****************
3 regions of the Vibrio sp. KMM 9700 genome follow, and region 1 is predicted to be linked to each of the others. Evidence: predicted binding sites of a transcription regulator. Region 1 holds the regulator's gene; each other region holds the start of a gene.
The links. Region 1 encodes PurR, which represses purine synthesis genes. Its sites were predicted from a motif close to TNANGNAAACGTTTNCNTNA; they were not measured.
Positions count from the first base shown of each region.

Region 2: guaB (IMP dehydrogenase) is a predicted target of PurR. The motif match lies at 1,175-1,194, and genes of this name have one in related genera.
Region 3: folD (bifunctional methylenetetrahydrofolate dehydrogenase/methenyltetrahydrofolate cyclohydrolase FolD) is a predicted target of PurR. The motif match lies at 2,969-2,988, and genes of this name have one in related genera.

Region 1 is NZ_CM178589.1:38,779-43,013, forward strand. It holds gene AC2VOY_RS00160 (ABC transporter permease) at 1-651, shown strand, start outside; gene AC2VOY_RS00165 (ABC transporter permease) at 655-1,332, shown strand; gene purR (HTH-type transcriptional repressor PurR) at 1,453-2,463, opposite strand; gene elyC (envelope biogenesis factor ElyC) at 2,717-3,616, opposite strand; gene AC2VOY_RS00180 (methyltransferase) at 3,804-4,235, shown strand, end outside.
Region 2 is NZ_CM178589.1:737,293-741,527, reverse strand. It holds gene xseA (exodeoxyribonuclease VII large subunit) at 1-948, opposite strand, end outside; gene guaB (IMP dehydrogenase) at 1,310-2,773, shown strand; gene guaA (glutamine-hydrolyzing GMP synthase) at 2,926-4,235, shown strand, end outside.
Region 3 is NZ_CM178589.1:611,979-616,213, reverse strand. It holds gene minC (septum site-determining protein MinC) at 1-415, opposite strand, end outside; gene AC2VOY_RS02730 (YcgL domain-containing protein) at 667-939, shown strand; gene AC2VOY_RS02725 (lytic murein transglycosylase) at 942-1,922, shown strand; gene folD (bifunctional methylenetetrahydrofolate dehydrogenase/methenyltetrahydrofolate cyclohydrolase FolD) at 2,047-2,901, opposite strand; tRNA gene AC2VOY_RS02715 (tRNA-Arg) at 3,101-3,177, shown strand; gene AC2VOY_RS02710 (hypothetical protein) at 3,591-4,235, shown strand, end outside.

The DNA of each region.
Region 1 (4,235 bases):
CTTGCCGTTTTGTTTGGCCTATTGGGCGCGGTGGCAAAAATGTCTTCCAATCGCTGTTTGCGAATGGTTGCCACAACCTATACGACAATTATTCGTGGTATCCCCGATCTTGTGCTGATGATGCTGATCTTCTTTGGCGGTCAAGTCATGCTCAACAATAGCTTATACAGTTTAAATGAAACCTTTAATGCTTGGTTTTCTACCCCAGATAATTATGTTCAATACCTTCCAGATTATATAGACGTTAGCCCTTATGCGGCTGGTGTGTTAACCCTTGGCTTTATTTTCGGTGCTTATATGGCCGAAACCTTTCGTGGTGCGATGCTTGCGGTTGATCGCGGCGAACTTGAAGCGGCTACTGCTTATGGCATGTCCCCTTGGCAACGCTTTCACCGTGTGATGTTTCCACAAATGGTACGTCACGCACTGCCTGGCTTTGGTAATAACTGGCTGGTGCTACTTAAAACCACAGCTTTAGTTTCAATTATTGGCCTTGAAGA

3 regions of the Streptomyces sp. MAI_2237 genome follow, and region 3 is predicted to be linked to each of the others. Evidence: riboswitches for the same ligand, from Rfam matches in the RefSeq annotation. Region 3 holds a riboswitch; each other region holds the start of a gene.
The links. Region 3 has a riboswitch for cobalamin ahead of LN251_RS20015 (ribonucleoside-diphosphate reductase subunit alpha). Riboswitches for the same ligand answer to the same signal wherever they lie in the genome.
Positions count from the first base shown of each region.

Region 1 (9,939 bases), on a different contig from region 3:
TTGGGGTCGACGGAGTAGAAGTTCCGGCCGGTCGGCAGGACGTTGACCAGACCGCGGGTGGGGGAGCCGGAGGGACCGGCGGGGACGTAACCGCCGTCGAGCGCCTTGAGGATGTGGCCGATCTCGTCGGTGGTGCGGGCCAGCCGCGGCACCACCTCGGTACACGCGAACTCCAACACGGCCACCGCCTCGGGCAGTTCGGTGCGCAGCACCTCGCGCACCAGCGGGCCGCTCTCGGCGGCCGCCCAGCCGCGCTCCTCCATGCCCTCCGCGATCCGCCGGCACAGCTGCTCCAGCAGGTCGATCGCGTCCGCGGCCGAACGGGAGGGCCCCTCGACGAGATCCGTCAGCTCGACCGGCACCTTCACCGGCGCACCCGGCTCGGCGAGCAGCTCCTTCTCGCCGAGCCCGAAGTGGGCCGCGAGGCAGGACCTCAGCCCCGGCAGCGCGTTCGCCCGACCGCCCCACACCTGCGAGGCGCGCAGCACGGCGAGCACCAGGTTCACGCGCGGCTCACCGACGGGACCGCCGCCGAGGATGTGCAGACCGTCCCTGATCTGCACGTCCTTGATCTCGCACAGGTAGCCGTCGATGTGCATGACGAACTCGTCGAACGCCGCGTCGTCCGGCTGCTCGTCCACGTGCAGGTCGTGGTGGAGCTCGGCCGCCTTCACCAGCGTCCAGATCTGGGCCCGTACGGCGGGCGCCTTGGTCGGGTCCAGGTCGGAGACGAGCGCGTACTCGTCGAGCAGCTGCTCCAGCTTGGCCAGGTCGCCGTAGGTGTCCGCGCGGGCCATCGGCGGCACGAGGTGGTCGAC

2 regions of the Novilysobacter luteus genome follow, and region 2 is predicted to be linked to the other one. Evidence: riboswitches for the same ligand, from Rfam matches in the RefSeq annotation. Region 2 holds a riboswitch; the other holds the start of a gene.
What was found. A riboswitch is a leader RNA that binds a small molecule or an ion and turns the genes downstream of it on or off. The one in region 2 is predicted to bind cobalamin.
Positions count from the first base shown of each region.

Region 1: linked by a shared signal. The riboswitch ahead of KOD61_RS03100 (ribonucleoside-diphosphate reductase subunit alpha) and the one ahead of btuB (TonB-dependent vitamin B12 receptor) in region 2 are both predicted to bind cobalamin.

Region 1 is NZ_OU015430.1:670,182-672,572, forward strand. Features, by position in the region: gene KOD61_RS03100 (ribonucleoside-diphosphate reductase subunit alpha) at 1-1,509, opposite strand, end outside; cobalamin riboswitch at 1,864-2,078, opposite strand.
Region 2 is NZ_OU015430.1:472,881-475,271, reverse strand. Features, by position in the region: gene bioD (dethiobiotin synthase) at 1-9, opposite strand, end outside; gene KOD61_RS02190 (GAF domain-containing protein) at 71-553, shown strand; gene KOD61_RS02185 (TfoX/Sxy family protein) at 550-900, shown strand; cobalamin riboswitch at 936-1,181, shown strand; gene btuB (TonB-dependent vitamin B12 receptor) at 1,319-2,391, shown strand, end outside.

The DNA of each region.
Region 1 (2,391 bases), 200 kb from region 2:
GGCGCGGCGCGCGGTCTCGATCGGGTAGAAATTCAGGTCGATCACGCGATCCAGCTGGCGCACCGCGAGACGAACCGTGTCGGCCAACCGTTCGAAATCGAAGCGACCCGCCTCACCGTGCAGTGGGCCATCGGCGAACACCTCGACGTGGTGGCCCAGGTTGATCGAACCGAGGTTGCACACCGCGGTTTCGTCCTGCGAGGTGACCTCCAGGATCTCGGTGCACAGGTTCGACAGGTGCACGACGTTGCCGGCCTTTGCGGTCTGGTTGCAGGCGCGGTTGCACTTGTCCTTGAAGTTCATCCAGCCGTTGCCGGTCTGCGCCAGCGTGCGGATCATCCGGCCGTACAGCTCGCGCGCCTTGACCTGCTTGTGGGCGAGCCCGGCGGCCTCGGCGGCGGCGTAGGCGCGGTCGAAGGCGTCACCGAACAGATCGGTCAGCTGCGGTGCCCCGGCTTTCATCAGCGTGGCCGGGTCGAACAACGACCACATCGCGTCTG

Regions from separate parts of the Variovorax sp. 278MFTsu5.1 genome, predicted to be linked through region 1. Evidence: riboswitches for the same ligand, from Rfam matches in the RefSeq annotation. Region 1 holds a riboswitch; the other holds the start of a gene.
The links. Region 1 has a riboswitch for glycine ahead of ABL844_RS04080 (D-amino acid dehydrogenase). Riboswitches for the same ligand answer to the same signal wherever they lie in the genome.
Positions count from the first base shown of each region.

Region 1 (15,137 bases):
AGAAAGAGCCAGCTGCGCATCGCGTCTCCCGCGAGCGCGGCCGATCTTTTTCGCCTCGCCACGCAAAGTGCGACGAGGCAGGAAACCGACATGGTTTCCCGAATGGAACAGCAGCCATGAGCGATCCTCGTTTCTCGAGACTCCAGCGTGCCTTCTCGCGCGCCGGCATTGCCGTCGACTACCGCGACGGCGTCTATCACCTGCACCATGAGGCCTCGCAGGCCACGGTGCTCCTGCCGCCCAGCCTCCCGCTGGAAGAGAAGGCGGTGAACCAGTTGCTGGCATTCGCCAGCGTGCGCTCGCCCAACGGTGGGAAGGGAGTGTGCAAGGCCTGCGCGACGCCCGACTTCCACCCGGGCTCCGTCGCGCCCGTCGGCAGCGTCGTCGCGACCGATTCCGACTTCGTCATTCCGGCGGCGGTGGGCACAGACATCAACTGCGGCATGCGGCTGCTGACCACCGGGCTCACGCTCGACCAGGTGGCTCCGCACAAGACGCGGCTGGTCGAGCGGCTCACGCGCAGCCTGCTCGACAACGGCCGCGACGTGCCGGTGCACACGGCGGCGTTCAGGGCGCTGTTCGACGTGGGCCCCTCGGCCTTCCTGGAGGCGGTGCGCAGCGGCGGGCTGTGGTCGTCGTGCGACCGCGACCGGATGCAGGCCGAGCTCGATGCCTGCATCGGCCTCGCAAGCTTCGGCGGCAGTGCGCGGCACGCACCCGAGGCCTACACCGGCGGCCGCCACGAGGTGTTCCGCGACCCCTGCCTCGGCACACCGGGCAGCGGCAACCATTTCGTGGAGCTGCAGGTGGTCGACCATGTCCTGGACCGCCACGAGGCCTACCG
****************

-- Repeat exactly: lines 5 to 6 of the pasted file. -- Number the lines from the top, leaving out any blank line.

Region 3: folD (bifunctional methylenetetrahydrofolate dehydrogenase/methenyltetrahydrofolate cyclohydrolase FolD) is a predicted target of PurR. The motif match lies at 2,969-2,988, and genes of this name have one in related genera.

Region 1 is NZ_CM178589.1:38,779-43,013, forward strand. It holds gene AC2VOY_RS00160 (ABC transporter permease) at 1-651, shown strand, start outside; gene AC2VOY_RS00165 (ABC transporter permease) at 655-1,332, shown strand; gene purR (HTH-type transcriptional repressor PurR) at 1,453-2,463, opposite strand; gene elyC (envelope biogenesis factor ElyC) at 2,717-3,616, opposite strand; gene AC2VOY_RS00180 (methyltransferase) at 3,804-4,235, shown strand, end outside.